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updated 03/16/1981 at 01:00 AM EST

originally published 03/16/1981 01:00AM

Ringo Starr
Seeing Ringo Starr smiling on the cover (PEOPLE, Feb. 23) along with his lady, Barbara Bach, and then reading the interview inside generated tender thoughts—like a letter from a close friend.
Pattie Weimerskirch
Pittsburgh

I sense Ringo's resentment of the media exploitation after John Lennon's death. But we are all mourning the loss of someone we loved and honored, a rare spirit who, in some mystical sense, led us through the passages in our lives. We buy the magazines, the records, and read every detail as part of the grieving we must do before we go on.
Chris McCay
Knoxville

I too dislike all the cashing in on John Lennon's death. Still, I find myself buying any magazine with an article about John or the former Beatles. I need to remember the Beatle years. They were among the happiest of my life. I hope Ringo doesn't judge us compulsives too harshly. After all, he wears a Lennon button too!
Susan Perry
New Bedford, Mass.

Key West
Regarding your article on Key West, maybe Ponce de León should have searched a little farther. If novelist Jim (Hit Me with a Rainbow) Kirkwood is 50, as was stated, there must be a fountain of youth. I went all through high school with him. He was a year ahead of me, and I am now 55!
Natalie B. Neeson
Elyria, Ohio

Danny Lassiter
Discipline in the classroom has long been a controversial issue. I'm sure Mr. Maas had no intention of causing Danny Lassiter harm when he ordered 200 push-ups as punishment for being continually late with assignments. A worker who is habitually late meeting deadlines eventually gets fired; teachers don't have that option. We can either fail the student, take disciplinary measures, or ignore the situation. Mr. Maas chose discipline. If Danny had been as conscientious about turning in his work as he was about finishing those push-ups, there would have been no problem in the first place.
Cynthia L. Sauer
Attica, Ind.

The gentleman pictured in your story who is identified as teacher Kurt Maas is not the teacher but the lawyer, Richard H. Zimmermann, who defended Danny Lassiter. You have not only incorrectly assigned Mr. Zimmermann the "bad guy" role but have chosen to mention him only by referring to his fee from the settlement. That will be 200 push-ups, please.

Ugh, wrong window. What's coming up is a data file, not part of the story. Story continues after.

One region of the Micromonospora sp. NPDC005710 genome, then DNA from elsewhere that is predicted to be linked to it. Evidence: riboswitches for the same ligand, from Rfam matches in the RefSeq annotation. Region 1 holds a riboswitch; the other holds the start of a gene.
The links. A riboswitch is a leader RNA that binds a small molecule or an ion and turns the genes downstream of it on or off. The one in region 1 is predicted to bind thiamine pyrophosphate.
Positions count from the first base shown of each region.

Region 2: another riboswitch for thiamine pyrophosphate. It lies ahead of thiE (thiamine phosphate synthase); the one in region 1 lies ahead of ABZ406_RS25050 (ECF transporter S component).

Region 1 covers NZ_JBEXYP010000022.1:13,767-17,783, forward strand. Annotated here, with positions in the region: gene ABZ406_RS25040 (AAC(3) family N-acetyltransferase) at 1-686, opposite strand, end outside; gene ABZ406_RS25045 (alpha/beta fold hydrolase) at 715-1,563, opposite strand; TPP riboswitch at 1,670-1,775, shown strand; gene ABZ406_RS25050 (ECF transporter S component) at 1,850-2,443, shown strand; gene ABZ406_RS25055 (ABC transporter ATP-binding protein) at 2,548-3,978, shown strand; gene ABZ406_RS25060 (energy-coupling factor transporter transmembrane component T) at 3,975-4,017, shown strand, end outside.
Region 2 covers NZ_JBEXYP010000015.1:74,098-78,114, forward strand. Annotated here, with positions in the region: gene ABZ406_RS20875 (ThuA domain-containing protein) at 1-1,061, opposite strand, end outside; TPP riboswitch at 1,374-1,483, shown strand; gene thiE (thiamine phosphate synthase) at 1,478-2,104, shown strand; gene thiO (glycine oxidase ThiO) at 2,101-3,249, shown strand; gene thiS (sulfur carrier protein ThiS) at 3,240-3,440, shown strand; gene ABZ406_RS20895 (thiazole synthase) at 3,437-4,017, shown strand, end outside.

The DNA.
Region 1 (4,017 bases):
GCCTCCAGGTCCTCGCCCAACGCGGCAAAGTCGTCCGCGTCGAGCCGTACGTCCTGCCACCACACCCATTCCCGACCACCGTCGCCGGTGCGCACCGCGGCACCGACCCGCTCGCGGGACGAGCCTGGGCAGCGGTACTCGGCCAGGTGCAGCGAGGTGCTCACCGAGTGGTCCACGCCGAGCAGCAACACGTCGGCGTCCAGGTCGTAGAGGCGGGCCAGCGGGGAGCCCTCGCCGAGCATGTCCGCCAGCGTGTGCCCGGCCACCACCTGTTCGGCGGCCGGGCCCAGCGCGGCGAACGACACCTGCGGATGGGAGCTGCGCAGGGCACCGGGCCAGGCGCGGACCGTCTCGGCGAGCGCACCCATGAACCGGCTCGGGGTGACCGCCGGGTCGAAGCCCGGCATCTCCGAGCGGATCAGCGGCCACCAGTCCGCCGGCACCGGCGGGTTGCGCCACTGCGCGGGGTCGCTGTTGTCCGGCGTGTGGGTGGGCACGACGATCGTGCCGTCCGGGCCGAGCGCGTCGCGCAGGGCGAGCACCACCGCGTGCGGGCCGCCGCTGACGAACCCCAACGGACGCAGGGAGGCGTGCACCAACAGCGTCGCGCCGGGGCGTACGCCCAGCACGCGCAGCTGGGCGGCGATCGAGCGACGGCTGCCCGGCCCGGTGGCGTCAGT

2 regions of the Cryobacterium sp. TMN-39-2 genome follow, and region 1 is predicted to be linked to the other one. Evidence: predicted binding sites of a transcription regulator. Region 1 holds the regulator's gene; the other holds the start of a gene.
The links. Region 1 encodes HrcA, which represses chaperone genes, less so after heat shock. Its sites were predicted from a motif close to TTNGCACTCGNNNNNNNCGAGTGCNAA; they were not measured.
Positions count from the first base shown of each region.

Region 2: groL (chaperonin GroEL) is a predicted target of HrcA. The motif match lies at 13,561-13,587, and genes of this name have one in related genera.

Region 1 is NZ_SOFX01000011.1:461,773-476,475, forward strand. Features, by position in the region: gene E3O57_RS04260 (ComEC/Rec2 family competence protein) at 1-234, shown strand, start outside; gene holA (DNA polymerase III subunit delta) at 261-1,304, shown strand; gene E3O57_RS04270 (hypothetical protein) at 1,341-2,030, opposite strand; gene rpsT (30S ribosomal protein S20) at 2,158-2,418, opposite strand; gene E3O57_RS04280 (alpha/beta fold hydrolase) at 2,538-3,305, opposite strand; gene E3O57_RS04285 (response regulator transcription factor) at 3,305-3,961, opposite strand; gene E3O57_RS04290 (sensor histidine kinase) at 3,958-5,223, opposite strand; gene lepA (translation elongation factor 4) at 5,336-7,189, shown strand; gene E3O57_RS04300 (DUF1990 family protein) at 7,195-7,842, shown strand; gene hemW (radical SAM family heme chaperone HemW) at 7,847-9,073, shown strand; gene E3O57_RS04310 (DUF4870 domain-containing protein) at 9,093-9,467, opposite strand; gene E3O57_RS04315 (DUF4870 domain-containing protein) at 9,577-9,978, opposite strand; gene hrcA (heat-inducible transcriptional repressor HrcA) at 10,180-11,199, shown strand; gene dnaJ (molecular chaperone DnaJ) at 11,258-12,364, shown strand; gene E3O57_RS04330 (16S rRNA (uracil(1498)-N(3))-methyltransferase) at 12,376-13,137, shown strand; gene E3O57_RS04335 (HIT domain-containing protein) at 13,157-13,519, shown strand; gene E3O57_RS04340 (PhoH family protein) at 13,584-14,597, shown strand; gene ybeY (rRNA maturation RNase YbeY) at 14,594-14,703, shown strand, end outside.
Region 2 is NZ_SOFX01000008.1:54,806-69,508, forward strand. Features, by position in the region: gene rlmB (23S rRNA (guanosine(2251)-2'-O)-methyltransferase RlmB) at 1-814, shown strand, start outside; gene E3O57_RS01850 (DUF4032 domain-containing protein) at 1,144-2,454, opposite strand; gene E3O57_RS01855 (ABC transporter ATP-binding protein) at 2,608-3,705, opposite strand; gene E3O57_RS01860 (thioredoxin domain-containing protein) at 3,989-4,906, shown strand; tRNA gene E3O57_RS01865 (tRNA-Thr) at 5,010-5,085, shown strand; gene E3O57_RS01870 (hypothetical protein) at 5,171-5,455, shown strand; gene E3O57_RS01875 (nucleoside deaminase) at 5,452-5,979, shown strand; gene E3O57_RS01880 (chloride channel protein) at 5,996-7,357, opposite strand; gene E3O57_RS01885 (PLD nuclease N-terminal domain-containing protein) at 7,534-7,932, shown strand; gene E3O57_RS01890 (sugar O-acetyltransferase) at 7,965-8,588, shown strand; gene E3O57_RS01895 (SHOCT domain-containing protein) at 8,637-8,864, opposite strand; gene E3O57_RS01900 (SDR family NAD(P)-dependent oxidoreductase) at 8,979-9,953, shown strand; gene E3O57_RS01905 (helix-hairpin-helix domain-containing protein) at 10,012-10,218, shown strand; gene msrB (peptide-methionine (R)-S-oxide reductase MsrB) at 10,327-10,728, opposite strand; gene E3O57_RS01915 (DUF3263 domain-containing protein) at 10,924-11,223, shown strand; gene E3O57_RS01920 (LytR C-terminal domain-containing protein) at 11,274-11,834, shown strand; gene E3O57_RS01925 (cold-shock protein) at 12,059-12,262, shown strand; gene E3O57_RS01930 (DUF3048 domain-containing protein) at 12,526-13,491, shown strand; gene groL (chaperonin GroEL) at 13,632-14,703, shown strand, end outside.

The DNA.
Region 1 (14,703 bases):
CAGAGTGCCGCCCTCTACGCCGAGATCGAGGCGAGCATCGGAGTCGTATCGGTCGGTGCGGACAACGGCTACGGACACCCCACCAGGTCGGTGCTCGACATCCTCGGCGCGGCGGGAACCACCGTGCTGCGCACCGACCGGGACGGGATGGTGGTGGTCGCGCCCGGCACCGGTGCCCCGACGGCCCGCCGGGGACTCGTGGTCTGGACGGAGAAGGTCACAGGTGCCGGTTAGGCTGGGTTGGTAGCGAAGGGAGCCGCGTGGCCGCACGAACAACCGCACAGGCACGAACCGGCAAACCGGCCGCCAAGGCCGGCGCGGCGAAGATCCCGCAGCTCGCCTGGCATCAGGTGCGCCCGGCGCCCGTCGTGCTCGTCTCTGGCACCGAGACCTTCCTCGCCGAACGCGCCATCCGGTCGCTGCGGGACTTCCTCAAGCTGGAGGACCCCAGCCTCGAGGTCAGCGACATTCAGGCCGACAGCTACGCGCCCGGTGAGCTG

Patricia Zimmermann
Dedham, Mass.

Richard Zimmermann was inadvertently misidentified. Concerning the attorney's efforts in behalf of his son, Bobby Lassiter says, "Richard's a damn good lawyer and deserves our thanks." Now we'll do the push-ups.
—E.D.

Erland van Lidth de Jeude
Your article on my brother Erland, Stir Crazy's big (380 pounds) bad baldy, was excellent. However, it was not Erland singing Down in the Valley in the movie. He has a lovely bass-baritone voice, but because of the actors' strike was not able to loop his voice into the sound track, so a country & Western singer, a tenor, sang the ballad.
Philine van Lidth de Jeude
Poughkeepsie, N.Y.

Aretha Franklin
Although Donna Summer, Natalie Cole and Diana Ross are talented, they will never match the creativity and genius of Aretha. If anyone can reshape the sound of the '80s, it's Franklin.
Rodney Lange
Chicago

American Renewal
In my opinion, the Special Project on American Renewal made that issue the best you have ever done.
Denise Evans
Lafayette, La.

I would like to take exception to the American Renewal introduction endorsing the draft. You say we must pay for our world power status with more than money. We would pay for the draft with our freedom—by requiring our young men, under threat of prison, to register and by having an unelected, unrepresentative local elite deciding who surrenders time, income, even life, and who doesn't. American Renewal does not include cowed or casual forfeiture of freedom for the government's use and abuse.
Floyd W. Rudmin
Montreal

I sympathize with Roger Volkman and his painful discoveries about single parenthood. But there are millions of women like myself who work swing and graveyard shifts, even two or three jobs, and are unable to make his $22,000 a year—who come home exhausted, cook a decent meal, listen to the problems of our children, dispense correction and love and still manage to get four hours of sleep before we start again. But a social life? Only in our dreams, Roger, only in our dreams.
Sandra Dunlap
Tualatin, Oreg.

I'm writing to praise your Special Project, American Renewal. The section on "Caring" especially touched me. Our family has just started volunteering in a small way, and it's been such a blessing to all of us.
Marty Moynes
Lithonia, Ga.

Your article about Henry Winkler's work with mentally and physically handicapped children was inspirational. It not only presented a new dimension of this well-known actor, it has given me a new interest in volunteering to work with the handicapped.
Heather McDonald
Los Angeles

Since your story on voluntarism, we've had calls from all over the country—invitations to speak and queries on how to set up similar programs. With this enterprise I believe Time Inc. is doing the most important public service I've seen the American press undertake. It now needs to snowball.
Governor James B. Hunt
Raleigh, N.C.

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